The list goes on and on. He was a full-time regular with the Phillies from 2006-11, and an effective starter up until his trade on Tuesday. He averaged 4 WAR/season with the Phillies and, aside from the numbers, will undoubtedly go down as one of the best personalities in the history of Philadelphia sports. I’ve always said the toughest part of this extended run of success will be saying goodbye to the players that helped make it happen when they get traded or reach free agency, and it’s especially true here.

When Bobby Abreu was traded, it felt to me like he was on loan to the Yankees for the rest of that year. He was still a Phillies player, just being used by a different team. The next year he felt more like a distant cousin you rarely saw. A year later, he was officially no longer a Phillie in my head, as the statute had expired. The same will probably be true of Victorino. Though he’ll play the rest of the season with the Dodgers, it’ll feel like he’s a Phillies player who took a California vacation. He’ll sign somewhere else next season, get massive ovations when he returns, and then slowly and surely start to feel like a friend we’ve drifted away from.

But when his career ends, no matter which team he plays for, he will retire a Phillie. I knew a deal was likely, and was somewhat onboard with the prospect of trading him. I figured he would sign elsewhere after the season as well. Despite knowing and feeling all of these things, Tuesday’s deal still managed to catch me a bit off-guard.

And despite knowing and feeling all of these things, it’s still very difficult to say goodbye to a player I had such a fan-connection with. I always love listening to my dad talk about Tony Taylor, Cookie Rojas and other personalities from his own youthful fandom, and I cannot wait to one day talk to my future children about Victorino. He is just that type of player, the kind that you can’t think or talk about without smiling.

Thanks for the memories, Shane, and best of luck in Los Angeles and wherever your career heads after this season. You will be greatly missed here as both a player and person.

Click to comment


  1. Manny

    August 2, 2012 at 10:45 am

    Great article. The throw to home plate to save Lidge’s perfect season was, in retrospect, HUGE! We’ll miss you Shane!

  2. philsphan914

    August 2, 2012 at 10:54 am

    Awesome article. I was honestly getting chills while reading parts of it. I know we had to, and I’m glad we made the move, but it really does suck saying good bye.

  3. toddfromfairmount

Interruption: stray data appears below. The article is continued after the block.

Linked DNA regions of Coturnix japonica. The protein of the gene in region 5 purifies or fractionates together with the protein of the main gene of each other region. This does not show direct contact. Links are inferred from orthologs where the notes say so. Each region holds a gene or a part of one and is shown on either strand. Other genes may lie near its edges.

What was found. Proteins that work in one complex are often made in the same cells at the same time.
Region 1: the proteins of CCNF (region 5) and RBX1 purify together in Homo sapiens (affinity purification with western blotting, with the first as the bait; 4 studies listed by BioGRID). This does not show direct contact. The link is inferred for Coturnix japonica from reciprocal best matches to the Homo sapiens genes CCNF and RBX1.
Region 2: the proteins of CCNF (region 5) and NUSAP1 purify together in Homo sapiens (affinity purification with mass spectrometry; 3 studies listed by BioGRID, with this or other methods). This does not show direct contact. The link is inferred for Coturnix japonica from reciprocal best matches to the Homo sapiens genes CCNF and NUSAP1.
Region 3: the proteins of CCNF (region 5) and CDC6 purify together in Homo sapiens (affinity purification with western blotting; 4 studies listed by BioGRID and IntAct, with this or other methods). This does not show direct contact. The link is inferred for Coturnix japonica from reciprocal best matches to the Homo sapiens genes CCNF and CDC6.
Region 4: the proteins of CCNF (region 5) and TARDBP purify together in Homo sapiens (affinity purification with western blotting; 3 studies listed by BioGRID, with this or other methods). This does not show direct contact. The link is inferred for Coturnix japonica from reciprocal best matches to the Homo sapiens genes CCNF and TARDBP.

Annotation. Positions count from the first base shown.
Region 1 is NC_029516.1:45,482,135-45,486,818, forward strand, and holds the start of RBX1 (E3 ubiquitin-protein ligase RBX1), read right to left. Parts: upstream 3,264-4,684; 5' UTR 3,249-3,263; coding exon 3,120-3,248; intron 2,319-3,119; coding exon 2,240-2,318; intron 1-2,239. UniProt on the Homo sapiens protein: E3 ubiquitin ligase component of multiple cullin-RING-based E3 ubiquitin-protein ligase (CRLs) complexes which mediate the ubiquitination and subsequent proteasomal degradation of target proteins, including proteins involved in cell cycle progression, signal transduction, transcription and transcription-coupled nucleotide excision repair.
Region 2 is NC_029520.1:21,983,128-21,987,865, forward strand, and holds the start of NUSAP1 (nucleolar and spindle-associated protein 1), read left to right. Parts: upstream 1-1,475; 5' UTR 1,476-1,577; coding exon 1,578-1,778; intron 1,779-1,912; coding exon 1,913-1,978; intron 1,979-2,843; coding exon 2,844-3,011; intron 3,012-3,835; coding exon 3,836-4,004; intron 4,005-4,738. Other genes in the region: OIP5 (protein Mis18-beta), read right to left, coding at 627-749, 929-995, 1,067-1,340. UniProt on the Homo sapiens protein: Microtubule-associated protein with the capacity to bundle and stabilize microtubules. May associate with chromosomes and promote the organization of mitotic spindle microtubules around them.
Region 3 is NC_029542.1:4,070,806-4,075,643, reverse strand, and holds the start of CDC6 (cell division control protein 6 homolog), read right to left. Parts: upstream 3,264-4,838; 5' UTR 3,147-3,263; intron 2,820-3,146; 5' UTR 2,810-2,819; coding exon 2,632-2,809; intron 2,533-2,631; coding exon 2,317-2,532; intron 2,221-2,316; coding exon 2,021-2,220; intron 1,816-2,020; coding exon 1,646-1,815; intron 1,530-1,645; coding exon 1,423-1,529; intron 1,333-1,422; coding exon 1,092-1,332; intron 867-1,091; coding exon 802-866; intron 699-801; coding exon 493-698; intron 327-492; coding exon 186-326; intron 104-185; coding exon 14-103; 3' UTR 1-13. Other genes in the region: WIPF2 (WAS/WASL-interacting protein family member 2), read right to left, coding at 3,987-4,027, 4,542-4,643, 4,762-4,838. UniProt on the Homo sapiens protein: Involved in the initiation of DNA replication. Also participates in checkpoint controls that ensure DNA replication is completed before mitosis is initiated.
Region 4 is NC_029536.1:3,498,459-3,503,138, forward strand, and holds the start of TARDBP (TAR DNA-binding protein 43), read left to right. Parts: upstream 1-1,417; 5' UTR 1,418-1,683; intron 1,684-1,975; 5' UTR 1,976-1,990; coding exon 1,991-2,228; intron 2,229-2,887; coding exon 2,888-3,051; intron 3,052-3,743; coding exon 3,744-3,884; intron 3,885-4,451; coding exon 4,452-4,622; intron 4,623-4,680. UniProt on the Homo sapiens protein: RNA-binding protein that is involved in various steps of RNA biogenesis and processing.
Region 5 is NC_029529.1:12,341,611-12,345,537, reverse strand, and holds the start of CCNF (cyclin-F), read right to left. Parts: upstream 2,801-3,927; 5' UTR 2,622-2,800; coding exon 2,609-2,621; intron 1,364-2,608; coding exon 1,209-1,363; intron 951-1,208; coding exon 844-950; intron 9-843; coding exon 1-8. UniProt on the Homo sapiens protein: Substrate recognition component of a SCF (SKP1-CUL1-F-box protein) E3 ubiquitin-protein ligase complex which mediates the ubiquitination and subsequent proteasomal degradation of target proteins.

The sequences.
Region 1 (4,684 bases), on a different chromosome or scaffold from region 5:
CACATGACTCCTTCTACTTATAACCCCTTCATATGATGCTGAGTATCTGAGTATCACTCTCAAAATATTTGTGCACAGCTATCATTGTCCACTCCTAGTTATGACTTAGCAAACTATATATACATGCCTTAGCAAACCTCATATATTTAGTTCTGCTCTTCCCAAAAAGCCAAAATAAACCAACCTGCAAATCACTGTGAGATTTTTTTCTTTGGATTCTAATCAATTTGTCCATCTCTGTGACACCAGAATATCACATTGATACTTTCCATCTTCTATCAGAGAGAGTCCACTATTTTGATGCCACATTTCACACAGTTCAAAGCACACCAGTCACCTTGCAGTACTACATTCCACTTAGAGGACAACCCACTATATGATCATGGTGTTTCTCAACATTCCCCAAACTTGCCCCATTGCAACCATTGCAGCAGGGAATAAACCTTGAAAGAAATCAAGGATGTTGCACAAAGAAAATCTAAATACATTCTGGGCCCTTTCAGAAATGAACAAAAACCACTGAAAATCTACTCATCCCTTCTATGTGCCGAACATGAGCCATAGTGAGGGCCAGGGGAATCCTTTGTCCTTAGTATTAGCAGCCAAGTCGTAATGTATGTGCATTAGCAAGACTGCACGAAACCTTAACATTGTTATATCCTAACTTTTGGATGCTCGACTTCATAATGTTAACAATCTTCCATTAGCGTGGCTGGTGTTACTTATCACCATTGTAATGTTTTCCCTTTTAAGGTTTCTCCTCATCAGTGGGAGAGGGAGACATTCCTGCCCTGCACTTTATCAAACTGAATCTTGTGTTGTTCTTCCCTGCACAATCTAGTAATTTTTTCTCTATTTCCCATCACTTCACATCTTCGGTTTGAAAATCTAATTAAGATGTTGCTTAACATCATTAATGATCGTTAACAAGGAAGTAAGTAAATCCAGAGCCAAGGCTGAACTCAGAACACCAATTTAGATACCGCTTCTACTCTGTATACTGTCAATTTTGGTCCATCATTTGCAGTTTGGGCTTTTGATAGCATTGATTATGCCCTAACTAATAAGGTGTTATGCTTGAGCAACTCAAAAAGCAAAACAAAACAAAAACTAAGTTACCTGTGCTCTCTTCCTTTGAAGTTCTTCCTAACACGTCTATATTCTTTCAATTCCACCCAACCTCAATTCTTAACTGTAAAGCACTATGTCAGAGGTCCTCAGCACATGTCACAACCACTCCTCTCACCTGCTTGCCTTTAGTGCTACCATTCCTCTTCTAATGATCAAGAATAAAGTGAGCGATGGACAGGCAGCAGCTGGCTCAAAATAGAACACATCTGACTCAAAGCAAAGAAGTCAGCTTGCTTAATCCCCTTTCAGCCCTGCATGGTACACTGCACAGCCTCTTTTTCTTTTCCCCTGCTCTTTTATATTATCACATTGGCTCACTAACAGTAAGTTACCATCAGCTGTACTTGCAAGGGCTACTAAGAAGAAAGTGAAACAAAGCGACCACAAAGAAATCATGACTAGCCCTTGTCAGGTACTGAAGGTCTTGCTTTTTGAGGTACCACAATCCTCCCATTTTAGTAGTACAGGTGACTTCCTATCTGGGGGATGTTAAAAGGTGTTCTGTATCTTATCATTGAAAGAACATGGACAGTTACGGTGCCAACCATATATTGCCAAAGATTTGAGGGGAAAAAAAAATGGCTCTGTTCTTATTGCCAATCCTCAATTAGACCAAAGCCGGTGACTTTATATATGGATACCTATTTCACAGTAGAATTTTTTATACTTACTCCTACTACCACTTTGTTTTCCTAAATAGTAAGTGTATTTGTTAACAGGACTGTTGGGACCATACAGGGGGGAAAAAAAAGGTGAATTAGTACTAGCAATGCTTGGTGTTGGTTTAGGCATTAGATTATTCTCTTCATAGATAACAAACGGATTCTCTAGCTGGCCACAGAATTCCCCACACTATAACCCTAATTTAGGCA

August 2, 2012 at 10:56 am

    The game tying homer before the stairs bomb is my favorite Flyin moment of all time. It was part of the clutch that was Victorino. I really wish that hit would be talked about more in the lore of the 2008 Fightin’s.

  4. Don M

    August 2, 2012 at 11:08 am

    Another great article by Eric ..

    I was in the stands, (good seats for a change too- section 111) when Victorino hit the Grand Slam off of CC Sabathia – and it was at that moment that the thought “We could actually win the World Series this year!” became reality. . .

    a game that we were supposed to lose, was broken wide-open by little Shane Victorino … David vs. Goliath …. the stadium was litereally shaking .. it was great!

    One thing you mentioned is why I think so many people had turned on Domonic Brown already . . . . “He was so new that his merchandise wasn’t yet available in the team store. It felt cool wearing that, like listening to a band that eventually becomes popular before many have heard of them. ” …………..Remember how many people were Jason Donald, Lou Marson, Domonic Brown fans before they ever did anything – people (newer fans especially) think its cool to have a favorite player that is different from everyone else … there were Jason Donald fan clubs on facebook for crying outloud …

    but with Brown- people were so ready to jump on his bandwagon and say they are his #1 fan (an honor that we all know belongs to MEECH) … that people got frustrated too quickly when this 23-year-old didn’t win the MVP right away . . . . he might not be great, but he’s a still-developing baseball player with a lot of raw talent . . . same as Victorino was

  5. Ryne Duren

    August 2, 2012 at 11:14 am

    yea man i remember that game i was won over also! lots of good memories . he was pretty clutch for all his time here! this year not so much, and now he’s back with the dodgers yuk! i’ll miss him. good luck shane!
    i also remember the king howard foreskin saying on his radio show to a caller who was in like i was on vic,s talent and energy! when foreshin made the comment ” he’s a nice player he’ll never be anything but a 4th or 5th OF” i almost through my handheld radio angaist the wall! well since then we all know the kind of player he was. A WINNER and a damn good one! and by the way howard he’s a gold glove winner 3 times! a national league all star! and a stand up guy who never in good or bad shunned the press and stood up when he made a mistake and took it like a man! but most of all howard he was a WORLD SERIES CHAMPION FOR THE PHIADELPHIA PHILLIES! and how’s that for a really really nice player!

  6. Chuck A.

    August 2, 2012 at 11:25 am

    Never will I forget that slam. I was at work and had the radio on. I started screaming at the top of my lungs. I actually DID go to one of the NLCS games that same year vs the Dodgers and Vic made an unbelievable play at the wall in the deepest part of the park. The place went nuts.